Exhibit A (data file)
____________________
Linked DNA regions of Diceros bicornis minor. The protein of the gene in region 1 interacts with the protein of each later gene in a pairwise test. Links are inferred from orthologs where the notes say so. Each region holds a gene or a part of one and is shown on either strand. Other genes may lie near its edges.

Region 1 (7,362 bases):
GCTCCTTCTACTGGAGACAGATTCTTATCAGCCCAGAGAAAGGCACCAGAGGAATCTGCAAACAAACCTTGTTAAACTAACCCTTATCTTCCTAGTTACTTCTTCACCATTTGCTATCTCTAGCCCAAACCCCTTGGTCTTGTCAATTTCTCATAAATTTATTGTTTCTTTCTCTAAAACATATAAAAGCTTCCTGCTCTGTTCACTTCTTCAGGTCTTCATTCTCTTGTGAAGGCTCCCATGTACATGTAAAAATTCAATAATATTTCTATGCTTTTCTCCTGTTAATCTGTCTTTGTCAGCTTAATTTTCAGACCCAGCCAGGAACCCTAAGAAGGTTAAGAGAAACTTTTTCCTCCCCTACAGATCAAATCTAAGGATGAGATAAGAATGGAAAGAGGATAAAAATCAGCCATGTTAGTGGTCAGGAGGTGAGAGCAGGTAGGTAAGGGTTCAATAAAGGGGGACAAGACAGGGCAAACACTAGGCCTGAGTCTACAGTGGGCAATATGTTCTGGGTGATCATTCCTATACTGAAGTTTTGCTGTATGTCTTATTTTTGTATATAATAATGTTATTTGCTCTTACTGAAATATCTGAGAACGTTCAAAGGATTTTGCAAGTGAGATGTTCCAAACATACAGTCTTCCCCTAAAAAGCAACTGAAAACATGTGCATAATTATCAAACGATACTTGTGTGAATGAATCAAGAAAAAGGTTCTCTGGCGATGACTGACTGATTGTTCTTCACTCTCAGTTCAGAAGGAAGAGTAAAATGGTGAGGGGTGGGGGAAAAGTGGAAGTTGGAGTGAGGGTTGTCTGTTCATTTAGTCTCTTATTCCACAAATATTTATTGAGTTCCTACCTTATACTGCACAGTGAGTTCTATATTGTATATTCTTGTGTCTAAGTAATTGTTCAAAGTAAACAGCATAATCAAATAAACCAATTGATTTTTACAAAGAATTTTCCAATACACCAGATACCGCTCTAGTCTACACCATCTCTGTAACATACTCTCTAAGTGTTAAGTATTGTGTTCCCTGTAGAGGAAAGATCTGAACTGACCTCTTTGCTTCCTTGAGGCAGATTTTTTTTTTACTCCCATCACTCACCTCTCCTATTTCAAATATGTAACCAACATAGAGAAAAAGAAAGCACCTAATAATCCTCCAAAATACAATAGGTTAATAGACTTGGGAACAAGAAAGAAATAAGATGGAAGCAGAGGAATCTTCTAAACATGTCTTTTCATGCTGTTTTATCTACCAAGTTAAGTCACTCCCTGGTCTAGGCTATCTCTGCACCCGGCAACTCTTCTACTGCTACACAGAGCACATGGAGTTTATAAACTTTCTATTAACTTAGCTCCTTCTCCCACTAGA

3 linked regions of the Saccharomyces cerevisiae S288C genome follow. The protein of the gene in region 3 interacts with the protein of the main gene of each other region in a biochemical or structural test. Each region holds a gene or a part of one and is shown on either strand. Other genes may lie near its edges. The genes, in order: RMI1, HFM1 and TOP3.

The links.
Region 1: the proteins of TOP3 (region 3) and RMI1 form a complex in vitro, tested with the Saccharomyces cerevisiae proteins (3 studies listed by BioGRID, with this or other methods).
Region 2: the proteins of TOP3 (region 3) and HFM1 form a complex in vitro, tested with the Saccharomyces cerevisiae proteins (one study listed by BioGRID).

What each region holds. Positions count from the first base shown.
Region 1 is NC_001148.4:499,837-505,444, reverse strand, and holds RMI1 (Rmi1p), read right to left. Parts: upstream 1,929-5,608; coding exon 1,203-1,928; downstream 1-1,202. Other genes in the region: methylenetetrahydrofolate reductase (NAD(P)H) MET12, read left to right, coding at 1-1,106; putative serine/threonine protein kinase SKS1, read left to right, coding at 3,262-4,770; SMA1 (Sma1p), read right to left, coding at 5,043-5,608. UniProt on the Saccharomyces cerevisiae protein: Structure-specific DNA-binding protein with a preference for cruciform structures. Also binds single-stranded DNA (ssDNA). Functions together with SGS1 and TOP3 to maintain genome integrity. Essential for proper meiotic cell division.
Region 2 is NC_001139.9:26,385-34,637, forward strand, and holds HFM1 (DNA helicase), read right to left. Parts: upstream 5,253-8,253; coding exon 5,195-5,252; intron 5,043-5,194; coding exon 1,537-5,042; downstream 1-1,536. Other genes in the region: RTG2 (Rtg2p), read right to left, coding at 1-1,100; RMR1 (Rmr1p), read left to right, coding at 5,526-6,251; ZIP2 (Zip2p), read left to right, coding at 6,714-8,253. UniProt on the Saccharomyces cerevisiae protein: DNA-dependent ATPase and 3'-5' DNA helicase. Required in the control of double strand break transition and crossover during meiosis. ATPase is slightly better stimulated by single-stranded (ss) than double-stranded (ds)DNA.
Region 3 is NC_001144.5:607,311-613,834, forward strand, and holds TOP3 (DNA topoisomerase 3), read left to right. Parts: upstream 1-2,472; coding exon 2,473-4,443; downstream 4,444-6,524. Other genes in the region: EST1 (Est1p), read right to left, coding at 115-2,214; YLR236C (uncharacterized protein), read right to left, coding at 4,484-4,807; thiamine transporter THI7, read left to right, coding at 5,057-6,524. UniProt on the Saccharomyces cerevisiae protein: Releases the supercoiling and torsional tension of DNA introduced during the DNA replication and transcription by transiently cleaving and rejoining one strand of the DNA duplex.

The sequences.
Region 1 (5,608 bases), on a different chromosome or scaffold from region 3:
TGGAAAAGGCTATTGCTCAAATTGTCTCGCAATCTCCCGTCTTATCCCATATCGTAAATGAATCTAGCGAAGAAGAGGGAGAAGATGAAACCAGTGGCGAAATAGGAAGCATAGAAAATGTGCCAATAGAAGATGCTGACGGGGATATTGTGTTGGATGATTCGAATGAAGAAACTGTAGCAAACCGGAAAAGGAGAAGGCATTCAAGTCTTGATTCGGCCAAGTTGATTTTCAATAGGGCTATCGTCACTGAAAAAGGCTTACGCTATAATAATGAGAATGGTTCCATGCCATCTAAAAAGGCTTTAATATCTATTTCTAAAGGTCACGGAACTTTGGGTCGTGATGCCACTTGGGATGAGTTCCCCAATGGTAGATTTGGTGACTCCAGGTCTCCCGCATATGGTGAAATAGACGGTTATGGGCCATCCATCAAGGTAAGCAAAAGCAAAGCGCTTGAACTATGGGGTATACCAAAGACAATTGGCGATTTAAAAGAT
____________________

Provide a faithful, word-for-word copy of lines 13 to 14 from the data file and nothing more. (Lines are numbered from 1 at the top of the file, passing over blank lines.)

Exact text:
Region 1 (5,608 bases), on a different chromosome or scaffold from region 3:
TGGAAAAGGCTATTGCTCAAATTGTCTCGCAATCTCCCGTCTTATCCCATATCGTAAATGAATCTAGCGAAGAAGAGGGAGAAGATGAAACCAGTGGCGAAATAGGAAGCATAGAAAATGTGCCAATAGAAGATGCTGACGGGGATATTGTGTTGGATGATTCGAATGAAGAAACTGTAGCAAACCGGAAAAGGAGAAGGCATTCAAGTCTTGATTCGGCCAAGTTGATTTTCAATAGGGCTATCGTCACTGAAAAAGGCTTACGCTATAATAATGAGAATGGTTCCATGCCATCTAAAAAGGCTTTAATATCTATTTCTAAAGGTCACGGAACTTTGGGTCGTGATGCCACTTGGGATGAGTTCCCCAATGGTAGATTTGGTGACTCCAGGTCTCCCGCATATGGTGAAATAGACGGTTATGGGCCATCCATCAAGGTAAGCAAAAGCAAAGCGCTTGAACTATGGGGTATACCAAAGACAATTGGCGATTTAAAAGAT